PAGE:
Archibald was born in Bucklow, Cheshire. His father Captain Lynedoch Archibald Mackenzie, R.E., had married his mother, Elizabeth Mary Dorothy Yates, the previous year. The Yates lived at Buglawton Hall, Congleton and had made their money in the silk weaving industry. Captain Mackenzie came from Edinburgh where his father was a lawyer. He was killed at Gallipoli on 19 October 1915.

Archibald was educated at Winchester and Matriculated in 1933. He was living at 4 Cheyne Court, Flood Street, Chelsea when he came up to read Lit. Hum. in which he graduated with a 2nd in 1936.

After graduating, he joined the 2nd Battalion the Queen’s Own Cameron Highlanders in India. In July 1939, they moved to Egypt with the 11th (Indian) Infantry Brigade of the 4th (Indian) Division and trained for desert warfare.

When Italy entered the war in June 1940, they joined the Western Desert Force. The first Infantry action in the Western Desert was a raid by the 2nd Camerons on the Italian camp at Maktila on 22-23 October 1940. They took part in the attack on Nibeiwa camp, and the capture of Sidi-Barrani, the next day.

In January 1941, they moved to Port Sudan and saw action at Kassala and Agordat and took part in the actions breaking through at Keren in February 1941. In April they returned to Egypt. On 2 June, they took part in the battle at Halfaya Pass. In December during the action to relieve Tobruk, they fought a successful rearguard action at Maraua, El Faida and Carmusa.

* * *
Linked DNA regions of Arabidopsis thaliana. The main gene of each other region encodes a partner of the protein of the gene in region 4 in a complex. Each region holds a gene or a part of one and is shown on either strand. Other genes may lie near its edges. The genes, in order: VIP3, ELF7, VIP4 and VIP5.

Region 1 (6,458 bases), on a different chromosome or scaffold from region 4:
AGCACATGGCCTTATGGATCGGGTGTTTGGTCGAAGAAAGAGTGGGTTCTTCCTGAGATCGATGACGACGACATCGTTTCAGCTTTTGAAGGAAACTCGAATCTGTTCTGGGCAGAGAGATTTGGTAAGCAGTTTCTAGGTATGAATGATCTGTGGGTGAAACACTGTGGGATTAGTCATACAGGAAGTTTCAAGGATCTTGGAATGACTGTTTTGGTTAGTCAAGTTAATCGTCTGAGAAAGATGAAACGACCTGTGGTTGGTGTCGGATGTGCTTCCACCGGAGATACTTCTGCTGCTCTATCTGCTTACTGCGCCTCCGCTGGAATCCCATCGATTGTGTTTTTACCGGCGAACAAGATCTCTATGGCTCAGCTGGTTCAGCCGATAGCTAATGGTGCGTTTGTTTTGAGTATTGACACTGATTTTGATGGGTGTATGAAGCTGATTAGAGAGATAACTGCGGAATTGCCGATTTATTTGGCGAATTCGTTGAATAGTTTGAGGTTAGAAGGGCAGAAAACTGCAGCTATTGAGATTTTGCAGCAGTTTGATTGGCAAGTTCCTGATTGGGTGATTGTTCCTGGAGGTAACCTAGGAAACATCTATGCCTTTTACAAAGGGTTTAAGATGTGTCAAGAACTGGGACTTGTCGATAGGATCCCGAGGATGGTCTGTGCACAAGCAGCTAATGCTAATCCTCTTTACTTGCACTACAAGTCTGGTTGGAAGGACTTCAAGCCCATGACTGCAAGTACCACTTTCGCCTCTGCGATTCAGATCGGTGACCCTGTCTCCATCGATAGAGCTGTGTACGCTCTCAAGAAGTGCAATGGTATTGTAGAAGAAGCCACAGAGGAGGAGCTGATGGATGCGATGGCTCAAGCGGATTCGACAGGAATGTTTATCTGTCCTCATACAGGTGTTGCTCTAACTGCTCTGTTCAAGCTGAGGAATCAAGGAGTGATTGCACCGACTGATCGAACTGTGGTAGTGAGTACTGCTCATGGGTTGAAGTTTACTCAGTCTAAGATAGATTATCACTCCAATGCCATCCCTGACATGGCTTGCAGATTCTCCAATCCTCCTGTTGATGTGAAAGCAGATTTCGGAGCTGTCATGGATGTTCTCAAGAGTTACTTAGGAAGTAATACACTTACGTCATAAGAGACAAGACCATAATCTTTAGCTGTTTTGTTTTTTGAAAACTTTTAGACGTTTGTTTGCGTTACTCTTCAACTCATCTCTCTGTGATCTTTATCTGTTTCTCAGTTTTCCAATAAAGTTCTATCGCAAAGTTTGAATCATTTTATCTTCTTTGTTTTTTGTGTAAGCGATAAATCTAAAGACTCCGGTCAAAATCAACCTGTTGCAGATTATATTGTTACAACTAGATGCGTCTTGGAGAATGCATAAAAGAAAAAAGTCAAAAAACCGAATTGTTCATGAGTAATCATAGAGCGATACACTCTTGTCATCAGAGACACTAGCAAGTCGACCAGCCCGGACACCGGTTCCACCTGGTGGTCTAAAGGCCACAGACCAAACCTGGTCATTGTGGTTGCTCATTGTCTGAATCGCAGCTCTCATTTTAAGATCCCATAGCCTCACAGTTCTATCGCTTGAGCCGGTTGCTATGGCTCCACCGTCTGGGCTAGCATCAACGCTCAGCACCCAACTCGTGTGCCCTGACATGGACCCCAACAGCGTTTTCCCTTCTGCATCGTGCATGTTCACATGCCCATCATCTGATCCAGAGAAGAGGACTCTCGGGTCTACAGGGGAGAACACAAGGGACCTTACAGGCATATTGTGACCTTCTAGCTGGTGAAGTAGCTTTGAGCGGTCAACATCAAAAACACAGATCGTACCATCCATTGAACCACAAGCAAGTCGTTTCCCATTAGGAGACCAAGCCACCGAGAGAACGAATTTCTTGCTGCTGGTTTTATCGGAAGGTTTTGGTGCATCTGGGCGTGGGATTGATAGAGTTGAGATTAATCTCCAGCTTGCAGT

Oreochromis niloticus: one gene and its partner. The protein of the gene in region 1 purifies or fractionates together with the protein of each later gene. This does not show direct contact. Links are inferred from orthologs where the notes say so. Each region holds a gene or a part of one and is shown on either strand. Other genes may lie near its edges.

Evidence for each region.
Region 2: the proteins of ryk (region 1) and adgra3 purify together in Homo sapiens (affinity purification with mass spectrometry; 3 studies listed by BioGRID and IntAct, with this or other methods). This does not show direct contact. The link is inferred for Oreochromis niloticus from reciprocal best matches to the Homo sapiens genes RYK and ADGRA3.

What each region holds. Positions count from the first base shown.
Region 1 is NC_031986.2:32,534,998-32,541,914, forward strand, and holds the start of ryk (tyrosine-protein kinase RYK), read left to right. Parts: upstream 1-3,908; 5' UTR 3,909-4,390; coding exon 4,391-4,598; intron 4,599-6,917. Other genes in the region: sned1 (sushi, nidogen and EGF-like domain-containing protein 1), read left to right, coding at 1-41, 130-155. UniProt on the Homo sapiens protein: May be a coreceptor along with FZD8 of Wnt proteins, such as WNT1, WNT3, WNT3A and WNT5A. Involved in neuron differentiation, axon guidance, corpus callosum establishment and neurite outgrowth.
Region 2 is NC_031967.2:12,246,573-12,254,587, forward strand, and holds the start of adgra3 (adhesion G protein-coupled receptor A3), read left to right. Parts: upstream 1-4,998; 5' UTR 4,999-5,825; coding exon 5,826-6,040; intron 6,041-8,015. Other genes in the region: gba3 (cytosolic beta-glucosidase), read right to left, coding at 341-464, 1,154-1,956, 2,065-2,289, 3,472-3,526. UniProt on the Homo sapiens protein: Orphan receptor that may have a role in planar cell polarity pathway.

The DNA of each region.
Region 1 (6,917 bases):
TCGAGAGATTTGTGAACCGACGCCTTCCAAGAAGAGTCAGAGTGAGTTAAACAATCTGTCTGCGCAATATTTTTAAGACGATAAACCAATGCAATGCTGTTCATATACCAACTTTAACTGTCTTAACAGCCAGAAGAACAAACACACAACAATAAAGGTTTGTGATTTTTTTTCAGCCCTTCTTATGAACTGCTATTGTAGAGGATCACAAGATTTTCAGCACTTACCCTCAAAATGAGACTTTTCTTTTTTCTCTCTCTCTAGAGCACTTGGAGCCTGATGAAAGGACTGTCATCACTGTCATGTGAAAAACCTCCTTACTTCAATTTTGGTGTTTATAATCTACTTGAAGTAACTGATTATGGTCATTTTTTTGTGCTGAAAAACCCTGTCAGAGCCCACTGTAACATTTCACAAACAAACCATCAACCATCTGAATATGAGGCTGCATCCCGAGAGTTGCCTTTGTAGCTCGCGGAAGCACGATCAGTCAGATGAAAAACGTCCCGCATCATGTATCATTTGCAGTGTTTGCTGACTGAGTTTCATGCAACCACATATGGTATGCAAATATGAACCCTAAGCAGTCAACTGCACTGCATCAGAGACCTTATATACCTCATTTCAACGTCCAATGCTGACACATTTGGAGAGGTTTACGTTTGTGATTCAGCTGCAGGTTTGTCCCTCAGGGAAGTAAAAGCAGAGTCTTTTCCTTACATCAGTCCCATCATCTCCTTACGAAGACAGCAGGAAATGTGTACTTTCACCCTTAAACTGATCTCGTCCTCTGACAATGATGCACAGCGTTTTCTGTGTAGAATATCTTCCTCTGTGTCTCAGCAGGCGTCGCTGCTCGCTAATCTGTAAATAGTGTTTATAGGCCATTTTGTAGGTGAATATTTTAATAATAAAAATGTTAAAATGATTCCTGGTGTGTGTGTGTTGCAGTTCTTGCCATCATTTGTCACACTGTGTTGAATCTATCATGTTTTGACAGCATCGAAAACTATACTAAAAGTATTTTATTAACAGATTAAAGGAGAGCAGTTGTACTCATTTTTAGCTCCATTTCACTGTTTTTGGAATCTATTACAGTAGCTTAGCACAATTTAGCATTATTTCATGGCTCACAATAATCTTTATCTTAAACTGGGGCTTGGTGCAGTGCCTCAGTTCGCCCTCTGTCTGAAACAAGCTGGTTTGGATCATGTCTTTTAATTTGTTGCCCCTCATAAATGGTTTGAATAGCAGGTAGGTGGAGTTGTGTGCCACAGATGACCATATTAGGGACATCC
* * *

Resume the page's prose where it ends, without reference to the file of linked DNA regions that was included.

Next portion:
Rommel hit back in January 1942. The 4th (Indian) Division withdrew to Gazala. In May, the 2nd Camerons held a 3-mile stretch of the Tobruk perimeter. On 21 June the garrison surrendered. The 2nd Camerons fought on, surrendering the next day. Lt-Col C.S. Duncan ordered every fit man to try to escape to Alamein, 500 miles away. He then marched his battalion out of Tobruk into a prisoner of war camp, not as a defeated battalion, but under its commanding officer and headed by its Pipers.

The battalion was deported and held in a prisoner-of-war camp near Veano in northern Italy. On 8 September 1943, with several other prisoners, Archibald managed to escape. Instead of making his way to Switzerland, he decided to remain in Italy and fight with the Partisans in the Apennines. He was greatly loved and admired by the local villagers who called him “Captain Mack”. They helped many other allied prisoners to make their way to Switzerland.

At the beginning of October 1944, the village was under siege by the Germans. The weather was poor and the Partisans were hidden in the mountains. On 6 October, “Captain Mack” walked out of the fog into a German patrol and was killed. The Partisans recovered his body and gave him a huge funeral at a small church in the mountains, risking their own safety.

He was buried, locally, but now lies in the Staglieno Cemetery in Genoa Plot III. A. 5.

He is commemorated on the Special Forces Roll of Honour and on the gravestone of his grandfather in Deane Cemetery, Edinburgh where his father is also commemorated.

On 18 October 2009, the Commune of Vigolzone held a ceremony at which he was commemorated. His mother moved to St Cyrus, Kincardineshire and died in 1954.

He was up at Christ Church in the same year as John Steel Lewes, the co-founder of the SAS.